Brought to you by Children’s Health Andrews Institute for Orthopaedics and Sports Medicine.
Sports nutrition supports the unique challenges faced by athletes both outside of sports, as well as just before, during, and right after participation. Involvement in sports stresses the body and in response, the body adapts by becoming faster, stronger, and more efficient, so it is better prepared the next time it is exposed to that stimulus. This is how the body improves performance. A properly fueled body can perform better and train harder, which translates into improved outcomes.
The goal of pre-activity nutrition is to provide energy to power your performance, practice, or game. Think of this as topping off the body’s gas tank. You would never leave for a road trip on an empty tank of gas, and similarly, you shouldn’t start your practice or competitions without any.
Carbohydrates are nutrients found in fruit, grains, milk, and starchy vegetables like peas, squash, potatoes, and beans, which are converted to energy when metabolized in the body. They provide an essential energy source for the brain and red blood cells, and power working muscles during exercise. The body’s carbohydrate stores are limited, so it is necessary to consume enough carbohydrate daily, as well as just before playing sports.
It is equally important to start adequately hydrated. Depending on your digestion, tolerance, and the nature of the activity you are about to perform, it may also be helpful to avoid lactose, high-fat, or high-fiber foods in your pre-game meal or snack. There is nothing bad about those nutrients, but during exercise, blood is diverted away from the digestive tract to the working muscles, making it harder to digest high-fiber, high-fat meals, which can lead to upset stomach and other gastrointestinal symptoms during exercise. Outside of exercise, it is beneficial to your overall health to consume a diet rich in fiber and balanced with healthy fats. Experiment with pre-sport meals and snacks before game day to find what works best, what your body can digest, and what gives you the best energy. Game day is never the time to try something new. Below are some guidelines to help you with your nutrition game plan. You will need to know your athlete’s weight in kilograms (kg) for the calculations. To determine weight in kilograms, divide your weight in pounds by 2.2: weight in lbs/2.2 = weight in kg.
- Daily carbohydrate needs:
- Low intensity or skill-based sports (softball): 3-5 g/kg of body weight per day
- 2-3 hours before training or games:
- Eat a balanced meal along with 5-10 mL/kg of fluids to achieve pale yellow or clear urine (250 mL = 8oz)
- 30-60 minutes before training or games:
- Easily digestible carbohydrates such as bagels, bananas, or pretzels
- Small amount of protein such as nut butter or jerky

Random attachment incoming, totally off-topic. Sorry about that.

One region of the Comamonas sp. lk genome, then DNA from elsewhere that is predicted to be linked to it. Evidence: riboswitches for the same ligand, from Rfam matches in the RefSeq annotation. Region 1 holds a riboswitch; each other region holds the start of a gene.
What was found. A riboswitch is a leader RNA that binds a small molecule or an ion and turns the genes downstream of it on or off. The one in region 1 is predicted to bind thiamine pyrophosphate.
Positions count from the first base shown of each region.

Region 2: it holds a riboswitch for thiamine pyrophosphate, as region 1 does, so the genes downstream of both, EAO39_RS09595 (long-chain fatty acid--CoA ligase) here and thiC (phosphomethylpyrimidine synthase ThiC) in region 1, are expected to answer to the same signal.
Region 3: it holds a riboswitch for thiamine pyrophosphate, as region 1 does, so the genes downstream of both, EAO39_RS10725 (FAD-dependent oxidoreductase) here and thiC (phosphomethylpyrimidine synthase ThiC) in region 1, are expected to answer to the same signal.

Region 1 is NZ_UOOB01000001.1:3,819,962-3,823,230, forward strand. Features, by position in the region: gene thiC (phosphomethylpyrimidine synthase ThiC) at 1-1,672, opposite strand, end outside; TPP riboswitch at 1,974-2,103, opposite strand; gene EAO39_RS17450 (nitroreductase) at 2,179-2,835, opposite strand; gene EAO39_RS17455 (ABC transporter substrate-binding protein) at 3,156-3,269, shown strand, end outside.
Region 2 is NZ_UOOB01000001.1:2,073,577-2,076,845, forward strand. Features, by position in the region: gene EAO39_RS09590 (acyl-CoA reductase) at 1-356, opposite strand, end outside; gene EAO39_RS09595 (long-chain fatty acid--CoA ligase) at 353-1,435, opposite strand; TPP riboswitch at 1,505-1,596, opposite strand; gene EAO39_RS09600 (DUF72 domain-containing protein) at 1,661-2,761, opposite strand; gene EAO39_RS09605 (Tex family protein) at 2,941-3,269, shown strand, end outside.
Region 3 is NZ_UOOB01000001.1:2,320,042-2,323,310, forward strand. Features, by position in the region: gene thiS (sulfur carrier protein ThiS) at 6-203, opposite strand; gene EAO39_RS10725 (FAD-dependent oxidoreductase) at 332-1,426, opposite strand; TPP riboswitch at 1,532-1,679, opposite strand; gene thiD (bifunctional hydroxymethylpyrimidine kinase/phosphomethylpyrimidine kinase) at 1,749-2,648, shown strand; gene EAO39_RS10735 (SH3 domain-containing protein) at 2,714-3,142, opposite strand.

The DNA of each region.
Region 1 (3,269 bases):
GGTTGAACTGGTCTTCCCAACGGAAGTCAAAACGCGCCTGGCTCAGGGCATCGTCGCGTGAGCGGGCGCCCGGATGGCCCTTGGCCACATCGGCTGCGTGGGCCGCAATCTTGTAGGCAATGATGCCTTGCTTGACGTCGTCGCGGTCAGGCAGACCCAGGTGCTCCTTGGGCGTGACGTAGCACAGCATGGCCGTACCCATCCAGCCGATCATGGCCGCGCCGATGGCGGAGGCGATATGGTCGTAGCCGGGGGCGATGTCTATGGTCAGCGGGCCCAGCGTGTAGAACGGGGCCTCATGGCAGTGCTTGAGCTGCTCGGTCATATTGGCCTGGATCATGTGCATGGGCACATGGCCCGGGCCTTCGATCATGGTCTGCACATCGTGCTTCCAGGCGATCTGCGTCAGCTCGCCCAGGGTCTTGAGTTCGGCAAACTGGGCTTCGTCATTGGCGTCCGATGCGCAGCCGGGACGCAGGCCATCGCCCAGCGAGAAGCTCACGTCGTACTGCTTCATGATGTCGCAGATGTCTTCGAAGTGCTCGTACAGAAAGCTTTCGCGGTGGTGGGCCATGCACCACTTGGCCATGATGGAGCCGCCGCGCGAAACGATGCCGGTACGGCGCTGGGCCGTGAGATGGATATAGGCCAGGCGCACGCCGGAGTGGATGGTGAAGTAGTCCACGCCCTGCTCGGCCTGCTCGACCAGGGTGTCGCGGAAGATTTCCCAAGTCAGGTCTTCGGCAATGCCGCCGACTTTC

The key nutritional consideration during exercise is to stay hydrated. Research has demonstrated that physical and cognitive performance declines when you lose as little as 2-3% of your weight in water loss. There are a couple ways to monitor hydration. First, your urine should be clear or pale yellow. You can also weigh yourself before and after you exercise. Your weight afterward should be as close as possible to your weight before, and no more than 2% lower than your pre-exercise weight.
As a rule of thumb, water is sufficient for general daily hydration as well as when exercising for one hour or less. If exercising for more than 60-90 minutes, if exercise is intense, or in extreme heat, water alone is not enough to replace the electrolytes lost in sweat, and a sports drink would be appropriate. Sports drinks containing 15-20g of carbohydrate per 8oz serving will provide an optimal amount of carbohydrates to sustain you during those long or very intense training sessions.
For athletes participating in long tournaments, it’s helpful to pack plenty of healthy snacks to consume between games or in the dugout. Aim for a combination of protein, carbs, and fluid to stay optimally fueled. Some great options include:
- Peanut butter and jelly or turkey and cheese sandwiches on whole wheat bread
- Pretzels or whole grain crackers with nut butter
- Fresh fruit and beef or turkey jerky
- Chocolate milk or Greek yogurt cups
- Sports drinks
Written by: Noel Williams, MS, RD, CSSD, LD
Performance Dietitian, Children’s HealthSM Andrews Institute Sports Performance Powered by EXOS
Children’s Health Andrews Institute for Orthopaedics and Sports Medicine is the official Athletic Training Sponsor for the USA Softball GOLD National Championship in Plano, Texas July 15-21, 2018.
About Children’s HealthSM Andrews Institute for Orthopaedics & Sports Medicine
The only pediatric institute of its kind in Texas, the Children’s Health Andrews Institute for Orthopaedics and Sports Medicine aims at reducing the number of children being sidelined from injury. We provide the full continuum of care from imaging services and orthopedic surgery to sports performance training and physical therapy. Our multidisciplinary team works together across programs to leverage the expertise your child needs.
For more information on the Children’s Health Andrews Institute visit childrens.com/Andrews or call 469-303-3000.